We are deep into the quarterly result season and most of the channels and papers are talking about the X% growth or drop in the profits of companies. It almost feels like a fashion parade J

A few years back, the stock market reaction to quarterly numbers was not too high and stocks would rarely move by a few percentage points. Now a days, it is quite common to see a 5-10% swing in the stock price, based on whether the company has beaten or fallen short of expectations. Most of the times, the expectation is around the net profit with minimal analysis beyond the reported numbers.

If you can keep your emotions in check and look beyond the headlines, you can make some sensible investments during such emotional reactions

Homework

For starters, one needs to have done his or her homework before hand. You have to constantly look for new ideas and analyze them in detail on a regular basis. A lot of times, the company could be performing well, but priced for perfection (high valuations).

In other cases, the company could be going through a cyclical downturn and the stock price would be reflecting the near term bleak prospects (though the long term could still be good)

In all such cases, one should do a detailed analysis before hand and have a trigger price in mind. If you are lucky, a excessive reaction to the result could give you an opportunity to act.

Digging through the results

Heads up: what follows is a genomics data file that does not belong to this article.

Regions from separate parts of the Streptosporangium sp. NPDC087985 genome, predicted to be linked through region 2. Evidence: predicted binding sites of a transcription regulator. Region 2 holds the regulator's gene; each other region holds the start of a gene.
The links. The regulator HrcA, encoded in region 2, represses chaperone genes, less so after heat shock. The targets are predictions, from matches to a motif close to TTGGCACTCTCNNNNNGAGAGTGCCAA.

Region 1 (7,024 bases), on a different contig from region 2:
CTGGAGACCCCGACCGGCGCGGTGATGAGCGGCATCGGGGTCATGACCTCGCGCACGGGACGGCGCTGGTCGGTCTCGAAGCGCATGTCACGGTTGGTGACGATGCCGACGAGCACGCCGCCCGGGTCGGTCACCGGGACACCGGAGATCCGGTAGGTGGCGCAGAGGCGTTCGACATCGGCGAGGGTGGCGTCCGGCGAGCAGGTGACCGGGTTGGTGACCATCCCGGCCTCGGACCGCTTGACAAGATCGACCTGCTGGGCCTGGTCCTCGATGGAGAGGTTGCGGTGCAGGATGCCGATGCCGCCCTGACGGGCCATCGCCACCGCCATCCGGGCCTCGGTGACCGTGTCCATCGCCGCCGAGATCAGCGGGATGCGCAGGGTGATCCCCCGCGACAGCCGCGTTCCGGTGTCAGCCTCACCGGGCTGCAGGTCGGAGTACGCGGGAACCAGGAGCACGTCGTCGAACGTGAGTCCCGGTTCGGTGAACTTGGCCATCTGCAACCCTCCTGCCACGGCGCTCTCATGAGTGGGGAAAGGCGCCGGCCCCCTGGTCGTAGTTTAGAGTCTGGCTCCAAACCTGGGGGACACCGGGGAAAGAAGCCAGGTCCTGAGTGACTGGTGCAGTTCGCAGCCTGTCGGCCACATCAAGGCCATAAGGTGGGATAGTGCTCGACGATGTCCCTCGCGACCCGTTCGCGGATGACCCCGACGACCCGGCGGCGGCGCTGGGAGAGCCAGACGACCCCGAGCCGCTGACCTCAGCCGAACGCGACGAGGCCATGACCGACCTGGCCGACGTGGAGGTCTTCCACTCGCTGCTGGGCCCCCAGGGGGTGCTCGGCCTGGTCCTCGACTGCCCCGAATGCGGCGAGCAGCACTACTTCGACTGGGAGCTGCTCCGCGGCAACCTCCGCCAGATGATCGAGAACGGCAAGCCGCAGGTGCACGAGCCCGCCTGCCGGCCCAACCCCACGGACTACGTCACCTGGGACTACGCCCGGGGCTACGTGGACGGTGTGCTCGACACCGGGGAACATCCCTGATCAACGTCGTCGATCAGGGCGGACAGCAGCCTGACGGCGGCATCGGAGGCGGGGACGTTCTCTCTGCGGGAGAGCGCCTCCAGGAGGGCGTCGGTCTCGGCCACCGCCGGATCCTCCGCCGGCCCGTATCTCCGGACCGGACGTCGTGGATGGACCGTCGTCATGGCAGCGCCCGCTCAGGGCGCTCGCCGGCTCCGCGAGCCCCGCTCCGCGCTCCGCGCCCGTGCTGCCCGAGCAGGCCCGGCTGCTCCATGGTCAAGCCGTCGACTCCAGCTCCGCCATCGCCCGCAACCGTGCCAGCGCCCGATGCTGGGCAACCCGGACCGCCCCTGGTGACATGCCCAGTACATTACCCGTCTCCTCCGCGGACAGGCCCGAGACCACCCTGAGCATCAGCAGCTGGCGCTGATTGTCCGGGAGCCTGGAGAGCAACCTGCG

Once the annual / quarterly results are announced, it is important to analyze the results in detail and look beyond the obvious numbers.

For starters, look at the lead indicators. For example, in case of banks and financial institutions, disbursements / approvals start rising before the topline and profits pick up. If you keep a track of this indicator and see it rising, it is a good indicator that the performance of the company is likely to turn around soon.

If the price is right and the lead indicators point in the right direction, it may make sense to start a new position in the stock.

Have a sense of the business cycle

In addition to the obvious indicators, one needs to have sense of the business cycle too. You don’t have to predict the exact timing of the turn, but a general sense will help. This is relevant for the cyclical industries such as capital goods or materials (cement, steel etc) and banking too.

The quarterly results could give you a sense of the drop from peak to trough (drop from the peak profit levels) and can be used as a rough guide to plan your purchase.

Read /listen to the conference call

The conference call is unique source of information which is not available through any other channel. One should read the transcript or better yet, listen to the conference to gauge the thought process of the management and the direction of the business.

All the above suggestions may sound fuzzy to you and do not provide a clear buy signal at any point of time. The problem is that by the time the signals are clear and loud, it obvious to everyone that the company is doing well and the price starts reflecting the same.

If one wants to generate above average returns, then it is crucial to keep your emotions in check and look for the faint signal in all the noise. One needs to look at the results holistically and digest both the quantitative and qualitative information to arrive at a conclusion (which often means doing nothing). It is not as difficult as it sounds, but requires a different mindset and practice to have some success at it.

Stocks discussed in this post are for educational purpose only and not recommendations to buy or sell. Please contact a certified investment adviser for your investment decisions. Please read disclaimer towards the end of blog.

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